For Growth (2019), Torenbosch appropriated a meditation video that he found circulating on an internet forum for stock traders. The video shows a montage with a variety of flower fields, composed in such a way as to glorify the beauty of nature and effectuate relaxation through digital devices. The piece explores how the representation of nature is capitalized on by the meditation industry, in order to promote better performance in the workplace. The video elicits a desire for perfectly harmonized health, though, embedded in neoliberal individualism and hyper-capitalism, the collective illness of exhaustion and anxiety through performance enhancement lingers. The virtual representation of flowers and nature and the video’s original place of circulation also underline the eternal connection between the natural and the financial world: from the very first speculative bubble caused by tulip bulbs in the 17th century, to disaster investors who are cashing in on the ecological catastrophes of the future.
A recently published essay on this work, written by Sven Lütticken, can be found in the exhibition space.
In addition to the screening of Growth, Torenbosch also selected two films for the Kunstfort that reflect both on Growth and on the pandemic as it unfolded over the past year. With this selection, Torenbosch zooms in on the dysfunctional systems that underlie this global health crisis, such as invisible and undervalued labor and the consequences of economic as well as geo- and biopolitical relations.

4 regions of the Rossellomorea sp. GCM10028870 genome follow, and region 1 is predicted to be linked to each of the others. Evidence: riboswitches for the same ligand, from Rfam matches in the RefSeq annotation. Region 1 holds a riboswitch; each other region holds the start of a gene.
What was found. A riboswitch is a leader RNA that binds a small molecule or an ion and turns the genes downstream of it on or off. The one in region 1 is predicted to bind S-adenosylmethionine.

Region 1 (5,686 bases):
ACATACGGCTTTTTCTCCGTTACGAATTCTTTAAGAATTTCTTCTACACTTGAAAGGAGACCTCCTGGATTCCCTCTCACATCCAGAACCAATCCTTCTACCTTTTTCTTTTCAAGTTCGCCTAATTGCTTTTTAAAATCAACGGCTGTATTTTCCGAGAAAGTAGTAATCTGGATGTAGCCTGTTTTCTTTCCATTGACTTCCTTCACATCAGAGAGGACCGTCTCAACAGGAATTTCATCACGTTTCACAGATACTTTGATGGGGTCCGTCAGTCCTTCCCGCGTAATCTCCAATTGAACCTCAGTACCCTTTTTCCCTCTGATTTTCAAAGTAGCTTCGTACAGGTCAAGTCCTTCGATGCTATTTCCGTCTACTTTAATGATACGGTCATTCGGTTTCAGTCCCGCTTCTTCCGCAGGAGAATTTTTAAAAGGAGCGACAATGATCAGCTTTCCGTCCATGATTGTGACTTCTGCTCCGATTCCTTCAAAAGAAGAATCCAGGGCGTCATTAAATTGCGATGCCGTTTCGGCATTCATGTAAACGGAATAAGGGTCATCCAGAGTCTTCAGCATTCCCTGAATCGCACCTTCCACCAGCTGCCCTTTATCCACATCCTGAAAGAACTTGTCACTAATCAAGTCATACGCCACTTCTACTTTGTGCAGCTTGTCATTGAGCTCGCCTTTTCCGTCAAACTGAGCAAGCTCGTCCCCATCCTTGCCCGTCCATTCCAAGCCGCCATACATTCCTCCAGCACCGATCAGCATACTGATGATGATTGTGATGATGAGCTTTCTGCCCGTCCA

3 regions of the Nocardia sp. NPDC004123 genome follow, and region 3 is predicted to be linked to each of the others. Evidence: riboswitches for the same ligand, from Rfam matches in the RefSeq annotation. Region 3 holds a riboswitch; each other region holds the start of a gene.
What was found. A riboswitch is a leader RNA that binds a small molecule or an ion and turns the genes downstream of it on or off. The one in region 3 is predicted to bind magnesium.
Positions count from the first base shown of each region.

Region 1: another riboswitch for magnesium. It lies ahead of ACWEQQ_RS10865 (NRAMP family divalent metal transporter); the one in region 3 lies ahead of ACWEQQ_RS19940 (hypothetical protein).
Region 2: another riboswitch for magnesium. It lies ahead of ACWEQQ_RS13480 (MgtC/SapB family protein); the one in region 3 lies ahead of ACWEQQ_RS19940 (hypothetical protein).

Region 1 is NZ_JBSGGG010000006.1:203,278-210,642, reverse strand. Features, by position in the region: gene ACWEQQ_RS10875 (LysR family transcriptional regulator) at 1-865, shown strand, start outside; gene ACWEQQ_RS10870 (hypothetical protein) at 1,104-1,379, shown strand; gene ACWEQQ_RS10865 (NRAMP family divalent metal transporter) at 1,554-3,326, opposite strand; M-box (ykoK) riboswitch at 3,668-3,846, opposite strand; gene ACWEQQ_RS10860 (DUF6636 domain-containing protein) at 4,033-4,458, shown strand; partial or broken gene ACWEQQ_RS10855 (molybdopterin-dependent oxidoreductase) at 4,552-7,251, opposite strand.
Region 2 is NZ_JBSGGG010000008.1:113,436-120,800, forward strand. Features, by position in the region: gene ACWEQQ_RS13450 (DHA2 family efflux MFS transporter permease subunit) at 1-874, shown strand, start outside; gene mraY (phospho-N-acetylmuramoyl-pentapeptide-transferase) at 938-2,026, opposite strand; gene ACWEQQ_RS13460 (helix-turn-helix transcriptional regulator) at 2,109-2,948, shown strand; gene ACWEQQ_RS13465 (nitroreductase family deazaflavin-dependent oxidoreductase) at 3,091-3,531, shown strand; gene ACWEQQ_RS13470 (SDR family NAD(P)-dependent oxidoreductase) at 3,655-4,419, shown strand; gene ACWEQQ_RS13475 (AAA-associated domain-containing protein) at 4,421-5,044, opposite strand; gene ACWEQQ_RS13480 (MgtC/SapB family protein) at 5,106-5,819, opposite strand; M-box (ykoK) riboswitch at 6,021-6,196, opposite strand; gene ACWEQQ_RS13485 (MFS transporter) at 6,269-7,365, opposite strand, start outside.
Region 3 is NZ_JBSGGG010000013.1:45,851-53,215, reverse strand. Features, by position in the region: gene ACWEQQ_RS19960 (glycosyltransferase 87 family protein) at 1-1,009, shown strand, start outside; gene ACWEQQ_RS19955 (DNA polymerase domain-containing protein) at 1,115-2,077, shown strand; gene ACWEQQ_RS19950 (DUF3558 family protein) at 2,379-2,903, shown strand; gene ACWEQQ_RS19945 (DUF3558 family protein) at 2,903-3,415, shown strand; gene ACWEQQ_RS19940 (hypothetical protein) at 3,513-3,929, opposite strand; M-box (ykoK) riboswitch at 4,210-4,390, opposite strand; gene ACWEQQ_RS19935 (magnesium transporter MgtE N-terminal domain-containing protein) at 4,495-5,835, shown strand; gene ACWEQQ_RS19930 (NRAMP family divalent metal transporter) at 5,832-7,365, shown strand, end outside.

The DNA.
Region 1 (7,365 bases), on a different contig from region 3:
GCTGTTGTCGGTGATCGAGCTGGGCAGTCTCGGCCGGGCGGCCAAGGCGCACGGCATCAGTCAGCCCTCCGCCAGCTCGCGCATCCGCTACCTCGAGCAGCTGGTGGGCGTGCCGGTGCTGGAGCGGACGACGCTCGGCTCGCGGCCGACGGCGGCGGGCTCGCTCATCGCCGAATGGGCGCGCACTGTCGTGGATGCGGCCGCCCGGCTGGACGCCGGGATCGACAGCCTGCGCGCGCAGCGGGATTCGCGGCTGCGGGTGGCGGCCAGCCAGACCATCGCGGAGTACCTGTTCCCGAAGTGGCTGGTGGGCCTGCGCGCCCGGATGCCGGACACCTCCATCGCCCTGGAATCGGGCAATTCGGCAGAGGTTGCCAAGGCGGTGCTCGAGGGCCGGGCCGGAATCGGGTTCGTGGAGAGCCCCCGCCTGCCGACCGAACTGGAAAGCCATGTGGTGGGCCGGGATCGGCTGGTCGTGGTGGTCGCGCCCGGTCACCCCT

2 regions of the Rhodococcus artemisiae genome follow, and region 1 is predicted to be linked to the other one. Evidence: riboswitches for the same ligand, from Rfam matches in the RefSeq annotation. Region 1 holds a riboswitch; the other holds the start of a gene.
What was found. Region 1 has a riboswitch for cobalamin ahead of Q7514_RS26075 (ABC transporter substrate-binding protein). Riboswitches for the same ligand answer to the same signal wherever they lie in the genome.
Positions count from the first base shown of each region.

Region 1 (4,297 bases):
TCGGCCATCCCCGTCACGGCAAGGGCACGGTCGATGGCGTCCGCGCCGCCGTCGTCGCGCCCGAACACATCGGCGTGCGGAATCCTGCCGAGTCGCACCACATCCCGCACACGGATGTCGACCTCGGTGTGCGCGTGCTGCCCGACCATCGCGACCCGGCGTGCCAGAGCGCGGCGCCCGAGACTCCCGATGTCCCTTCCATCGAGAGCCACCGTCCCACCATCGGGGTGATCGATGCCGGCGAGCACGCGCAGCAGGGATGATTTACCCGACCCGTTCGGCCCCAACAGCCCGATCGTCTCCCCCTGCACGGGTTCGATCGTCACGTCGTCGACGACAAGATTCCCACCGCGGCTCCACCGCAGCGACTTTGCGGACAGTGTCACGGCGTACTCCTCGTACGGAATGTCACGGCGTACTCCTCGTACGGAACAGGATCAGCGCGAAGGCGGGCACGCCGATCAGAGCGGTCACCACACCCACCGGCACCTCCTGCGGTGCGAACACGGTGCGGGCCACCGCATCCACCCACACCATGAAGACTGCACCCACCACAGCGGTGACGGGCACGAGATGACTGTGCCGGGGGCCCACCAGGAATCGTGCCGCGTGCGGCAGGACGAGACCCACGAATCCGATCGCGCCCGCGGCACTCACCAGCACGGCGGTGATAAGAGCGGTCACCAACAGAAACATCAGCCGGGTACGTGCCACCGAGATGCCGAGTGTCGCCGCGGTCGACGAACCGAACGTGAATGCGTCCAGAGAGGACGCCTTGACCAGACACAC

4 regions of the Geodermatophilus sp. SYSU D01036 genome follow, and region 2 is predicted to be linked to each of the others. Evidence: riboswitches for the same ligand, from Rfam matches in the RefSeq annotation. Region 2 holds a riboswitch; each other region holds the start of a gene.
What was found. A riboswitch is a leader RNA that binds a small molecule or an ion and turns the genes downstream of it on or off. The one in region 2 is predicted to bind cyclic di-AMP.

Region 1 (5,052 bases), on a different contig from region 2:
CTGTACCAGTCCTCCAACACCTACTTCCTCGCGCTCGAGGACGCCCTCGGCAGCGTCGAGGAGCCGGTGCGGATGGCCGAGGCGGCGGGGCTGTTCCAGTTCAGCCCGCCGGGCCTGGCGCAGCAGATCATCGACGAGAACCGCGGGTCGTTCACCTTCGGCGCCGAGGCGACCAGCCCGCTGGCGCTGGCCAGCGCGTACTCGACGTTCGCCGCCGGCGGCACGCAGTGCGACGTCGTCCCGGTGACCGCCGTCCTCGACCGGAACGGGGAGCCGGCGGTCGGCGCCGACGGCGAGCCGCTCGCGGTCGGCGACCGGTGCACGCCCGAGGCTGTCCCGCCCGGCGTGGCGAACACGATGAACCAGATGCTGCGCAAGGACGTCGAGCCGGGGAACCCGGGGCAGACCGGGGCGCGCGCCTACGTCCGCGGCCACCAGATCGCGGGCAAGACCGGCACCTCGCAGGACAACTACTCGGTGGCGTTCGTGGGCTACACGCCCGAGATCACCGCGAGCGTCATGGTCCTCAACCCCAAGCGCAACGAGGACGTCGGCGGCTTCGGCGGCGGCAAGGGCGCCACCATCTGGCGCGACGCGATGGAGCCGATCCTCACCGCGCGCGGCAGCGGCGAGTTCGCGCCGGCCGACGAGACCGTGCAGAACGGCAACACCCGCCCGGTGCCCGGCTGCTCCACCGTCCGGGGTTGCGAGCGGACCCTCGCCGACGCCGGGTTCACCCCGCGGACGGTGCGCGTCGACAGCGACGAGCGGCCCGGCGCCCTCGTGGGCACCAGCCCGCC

Frank Bunker Gilbreth and Lillian Moller Gilbreth
Time and Motion Studies, 1910–1924
Frank Bunker Gilbreth was an early advocate of scientific management and a pioneer of time and motion study. Together with his wife and associate, Lillian Moller Gilbreth, he sought to understand the
working habits of industrial workers and subsequently find ways to improve their performance through motion studies and human factors.
Berwick Street Film Collective
Nightcleaners is a documentary made by members of the Berwick Street Collective (Marc Karlin, Mary Kelly, James Scott, and Humphry Trevelyan ) about the campaign to unionize the underpaid women who clean office buildings at night. In the process, what was intended to be a campaign film became a means of joining forces between the cleaners, the Cleaner’s Action Group, and the unions—revealing the complex nature of the campaign itself. The result was an intensely self-reflexive film which involved both the filmmakers and the audience in the processes of precarious and invisible work. The film is increasingly recognized as a key work from the 1970s and an important precursor, in both subject matter and form, to current political art practice.
Remco Torenbosch (° 1982) investigates the socioeconomic and political forces that often have an invisible but profound influence on global society. He focuses on specific situations that address a wide variety of themes, including the complex dynamics of abstract value systems, political economy, and the lingering consequences of colonialism and imperialism.
Torenbosch studied at the Willem de Kooning Academie in Rotterdam and Universität der Künste in Berlin, and is an alumnus of the Rijksakademie Amsterdam (2018–2019). He was nominated for the Prix de Rome in 2013. His work has been exhibited at Kunsthalle Wien, De Appel Amsterdam, Victoria and Albert Museum London, Stedelijk Museum Amsterdam, Kunsthaus Zürich, Centre d’art Contemporain, Parc Saint Léger, and GAMeC Bergamo.